Cytokine profiling of extracellular vesicles isolated from plasma in myalgic encephalomyelitis/ chronic fatigue syndrome: a pilot study, by Ludovic Giloteaux, Adam O’Neal, Jesús Castro-Marrero, Susan M Levine, Maureen R Hanson in J Transl Med. 2020 Oct 12;18(1):387 [doi: 10.1186/s12967-020-02560-0]
Myalgic Encephalomyelitis/Chronic Fatigue Syndrome (ME/CFS) is a debilitating disease of unknown etiology lasting for a minimum of 6 months but usually for many years, with features including fatigue, cognitive impairment, myalgias, post-exertional malaise, and immune system dysfunction. Dysregulation of cytokine signaling could give rise to many of these symptoms. Cytokines are present in both plasma and extracellular vesicles, but little investigation of EVs in ME/CFS has been reported. Therefore, we aimed to characterize the content of extracellular vesicles (EVs) isolated from plasma (including circulating cytokine/chemokine profiling) from individuals with ME/CFS and healthy controls.
We included 35 ME/CFS patients and 35 controls matched for age, sex and BMI. EVs were enriched from plasma by using a polymer-based precipitation method and characterized by Nanoparticle Tracking Analysis (NTA), Transmission Electron Microscopy (TEM) and immunoblotting. A 45-plex immunoassay was used to determine cytokine levels in both plasma and isolated EVs from a subset of 19 patients and controls. Linear regression, principal component analysis and inter-cytokine correlations were analyzed.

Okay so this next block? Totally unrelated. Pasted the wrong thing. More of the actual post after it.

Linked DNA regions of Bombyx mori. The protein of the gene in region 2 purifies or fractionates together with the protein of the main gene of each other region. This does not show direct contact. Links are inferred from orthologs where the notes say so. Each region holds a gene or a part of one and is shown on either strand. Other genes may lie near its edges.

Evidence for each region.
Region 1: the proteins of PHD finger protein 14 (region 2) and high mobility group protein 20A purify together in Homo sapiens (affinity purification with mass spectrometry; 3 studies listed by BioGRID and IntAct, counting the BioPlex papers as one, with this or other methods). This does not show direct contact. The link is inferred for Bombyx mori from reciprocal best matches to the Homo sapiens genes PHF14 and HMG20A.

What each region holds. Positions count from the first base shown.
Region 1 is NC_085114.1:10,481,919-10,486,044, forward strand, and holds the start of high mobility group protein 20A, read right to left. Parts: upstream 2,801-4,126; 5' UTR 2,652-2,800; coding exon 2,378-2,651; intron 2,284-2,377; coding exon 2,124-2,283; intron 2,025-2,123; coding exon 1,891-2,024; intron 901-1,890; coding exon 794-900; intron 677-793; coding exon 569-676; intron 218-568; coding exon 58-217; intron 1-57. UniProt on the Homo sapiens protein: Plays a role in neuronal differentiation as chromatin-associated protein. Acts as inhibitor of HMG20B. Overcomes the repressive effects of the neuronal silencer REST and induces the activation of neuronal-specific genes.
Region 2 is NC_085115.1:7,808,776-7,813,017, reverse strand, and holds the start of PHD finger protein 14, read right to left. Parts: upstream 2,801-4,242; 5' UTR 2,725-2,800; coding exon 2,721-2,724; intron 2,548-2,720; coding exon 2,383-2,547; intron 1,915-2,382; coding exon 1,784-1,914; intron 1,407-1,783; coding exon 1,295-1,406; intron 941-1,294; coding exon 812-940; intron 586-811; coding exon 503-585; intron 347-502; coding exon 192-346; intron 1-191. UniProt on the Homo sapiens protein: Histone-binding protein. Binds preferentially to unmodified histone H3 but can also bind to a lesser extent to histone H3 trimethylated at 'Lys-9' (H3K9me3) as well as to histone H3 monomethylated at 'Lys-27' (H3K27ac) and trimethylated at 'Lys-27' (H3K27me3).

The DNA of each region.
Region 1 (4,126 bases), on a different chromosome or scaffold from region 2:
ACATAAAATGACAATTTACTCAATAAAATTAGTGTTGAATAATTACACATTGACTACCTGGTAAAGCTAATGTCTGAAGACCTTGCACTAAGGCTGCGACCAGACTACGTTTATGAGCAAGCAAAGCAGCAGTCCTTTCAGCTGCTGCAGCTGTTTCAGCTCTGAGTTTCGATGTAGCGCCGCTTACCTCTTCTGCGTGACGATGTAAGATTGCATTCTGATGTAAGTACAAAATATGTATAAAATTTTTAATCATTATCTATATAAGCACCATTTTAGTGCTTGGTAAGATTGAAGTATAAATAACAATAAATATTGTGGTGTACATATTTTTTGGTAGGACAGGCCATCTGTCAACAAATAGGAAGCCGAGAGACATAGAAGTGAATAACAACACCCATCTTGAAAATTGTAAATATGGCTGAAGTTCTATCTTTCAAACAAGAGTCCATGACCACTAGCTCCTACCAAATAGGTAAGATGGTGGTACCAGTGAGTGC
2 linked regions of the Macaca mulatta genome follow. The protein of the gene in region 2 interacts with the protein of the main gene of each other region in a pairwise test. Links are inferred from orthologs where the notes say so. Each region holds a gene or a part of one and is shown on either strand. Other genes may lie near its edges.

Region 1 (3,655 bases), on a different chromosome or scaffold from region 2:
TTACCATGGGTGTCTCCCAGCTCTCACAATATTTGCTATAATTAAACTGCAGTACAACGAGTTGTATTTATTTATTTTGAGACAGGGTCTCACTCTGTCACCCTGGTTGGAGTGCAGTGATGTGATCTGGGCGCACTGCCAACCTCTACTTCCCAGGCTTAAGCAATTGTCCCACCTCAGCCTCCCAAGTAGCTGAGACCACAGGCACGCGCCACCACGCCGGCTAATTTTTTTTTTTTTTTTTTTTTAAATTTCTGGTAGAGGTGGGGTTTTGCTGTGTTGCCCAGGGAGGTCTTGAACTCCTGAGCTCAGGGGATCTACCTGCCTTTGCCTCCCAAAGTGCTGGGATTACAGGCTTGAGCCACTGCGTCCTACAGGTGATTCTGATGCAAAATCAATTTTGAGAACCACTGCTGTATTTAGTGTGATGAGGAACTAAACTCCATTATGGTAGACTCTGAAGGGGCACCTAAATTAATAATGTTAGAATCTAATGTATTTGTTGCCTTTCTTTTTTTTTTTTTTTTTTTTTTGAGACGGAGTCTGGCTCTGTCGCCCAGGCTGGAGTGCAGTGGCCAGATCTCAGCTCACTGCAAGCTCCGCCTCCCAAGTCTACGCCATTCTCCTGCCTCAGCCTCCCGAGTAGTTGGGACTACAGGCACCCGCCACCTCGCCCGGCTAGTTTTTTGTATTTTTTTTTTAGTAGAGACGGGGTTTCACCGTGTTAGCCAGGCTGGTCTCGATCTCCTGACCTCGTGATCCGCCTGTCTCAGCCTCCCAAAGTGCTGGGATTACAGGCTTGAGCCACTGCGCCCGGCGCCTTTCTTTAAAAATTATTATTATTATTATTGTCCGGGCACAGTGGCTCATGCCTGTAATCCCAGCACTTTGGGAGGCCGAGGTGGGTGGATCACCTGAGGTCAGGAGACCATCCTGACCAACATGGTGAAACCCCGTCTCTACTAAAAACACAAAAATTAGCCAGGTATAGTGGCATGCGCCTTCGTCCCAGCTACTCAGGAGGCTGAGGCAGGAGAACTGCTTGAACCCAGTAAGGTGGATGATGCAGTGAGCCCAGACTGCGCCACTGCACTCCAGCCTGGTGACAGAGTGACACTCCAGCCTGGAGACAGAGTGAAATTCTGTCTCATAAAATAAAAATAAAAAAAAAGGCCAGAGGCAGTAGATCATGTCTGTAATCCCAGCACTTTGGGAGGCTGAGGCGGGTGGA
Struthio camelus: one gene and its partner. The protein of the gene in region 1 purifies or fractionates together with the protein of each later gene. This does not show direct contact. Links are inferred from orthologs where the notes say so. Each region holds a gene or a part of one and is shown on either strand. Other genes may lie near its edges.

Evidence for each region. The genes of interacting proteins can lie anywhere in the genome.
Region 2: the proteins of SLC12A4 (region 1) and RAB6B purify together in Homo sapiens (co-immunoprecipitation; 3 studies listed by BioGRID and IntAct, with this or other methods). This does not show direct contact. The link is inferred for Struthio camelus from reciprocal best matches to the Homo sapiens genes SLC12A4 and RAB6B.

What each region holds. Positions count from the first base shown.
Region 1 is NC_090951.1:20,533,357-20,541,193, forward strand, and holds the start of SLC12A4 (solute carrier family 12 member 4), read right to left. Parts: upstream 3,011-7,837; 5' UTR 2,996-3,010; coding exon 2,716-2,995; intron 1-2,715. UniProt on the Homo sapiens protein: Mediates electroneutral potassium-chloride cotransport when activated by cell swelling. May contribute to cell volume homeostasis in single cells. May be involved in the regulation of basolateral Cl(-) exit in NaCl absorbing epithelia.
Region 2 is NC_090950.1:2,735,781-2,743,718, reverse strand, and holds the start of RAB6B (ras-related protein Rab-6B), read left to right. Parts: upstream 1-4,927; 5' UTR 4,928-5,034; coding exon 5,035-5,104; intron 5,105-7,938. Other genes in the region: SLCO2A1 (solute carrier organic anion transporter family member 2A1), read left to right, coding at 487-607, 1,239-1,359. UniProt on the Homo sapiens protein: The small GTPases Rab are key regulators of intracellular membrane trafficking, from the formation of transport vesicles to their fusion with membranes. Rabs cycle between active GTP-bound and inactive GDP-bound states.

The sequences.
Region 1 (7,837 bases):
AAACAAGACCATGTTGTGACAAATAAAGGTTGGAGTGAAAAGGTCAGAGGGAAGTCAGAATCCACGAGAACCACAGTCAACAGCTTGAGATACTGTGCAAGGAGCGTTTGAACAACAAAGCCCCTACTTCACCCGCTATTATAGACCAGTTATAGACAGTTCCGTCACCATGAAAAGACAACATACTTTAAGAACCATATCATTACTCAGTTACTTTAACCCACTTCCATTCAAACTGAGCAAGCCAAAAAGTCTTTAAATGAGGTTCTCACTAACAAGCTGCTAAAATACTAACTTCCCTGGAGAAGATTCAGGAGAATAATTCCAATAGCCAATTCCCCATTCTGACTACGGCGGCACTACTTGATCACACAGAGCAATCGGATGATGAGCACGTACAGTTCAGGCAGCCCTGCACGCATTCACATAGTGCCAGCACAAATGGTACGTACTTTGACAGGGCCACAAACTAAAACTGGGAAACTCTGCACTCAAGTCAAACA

ME/CFS individuals had significantly higher levels of EVs that ranged from 30 to 130 nm in size as compared to controls, but the mean size for total extracellular vesicles did not differ between groups. The enrichment of typical EV markers CD63, CD81, TSG101 and HSP70 was confirmed by Western blot analysis and the morphology assessed by TEM showed a homogeneous population of vesicles in both groups. Comparison of cytokine concentrations in plasma and isolated EVs of cases and controls yielded no significant differences.
Cytokine-cytokine correlations in plasma revealed a significant higher number of interactions in ME/CFS cases along with 13 inverse correlations that were mainly driven by the Interferon gamma-induced protein 10 (IP-10), whereas in the plasma of controls, no inverse relationships were found across any of the cytokines. Network analysis in EVs from controls showed 2.5 times more significant inter-cytokine interactions than in the ME/CFS group, and both groups presented a unique negative association.
Elevated levels of 30-130 nm EVs were found in plasma from ME/CFS patients and inter-cytokine correlations revealed unusual regulatory relationships among cytokines in the ME/CFS group that were different from the control group in both plasma and EVs. These disturbances in cytokine networks are further evidence of immune dysregulation in ME/CFS.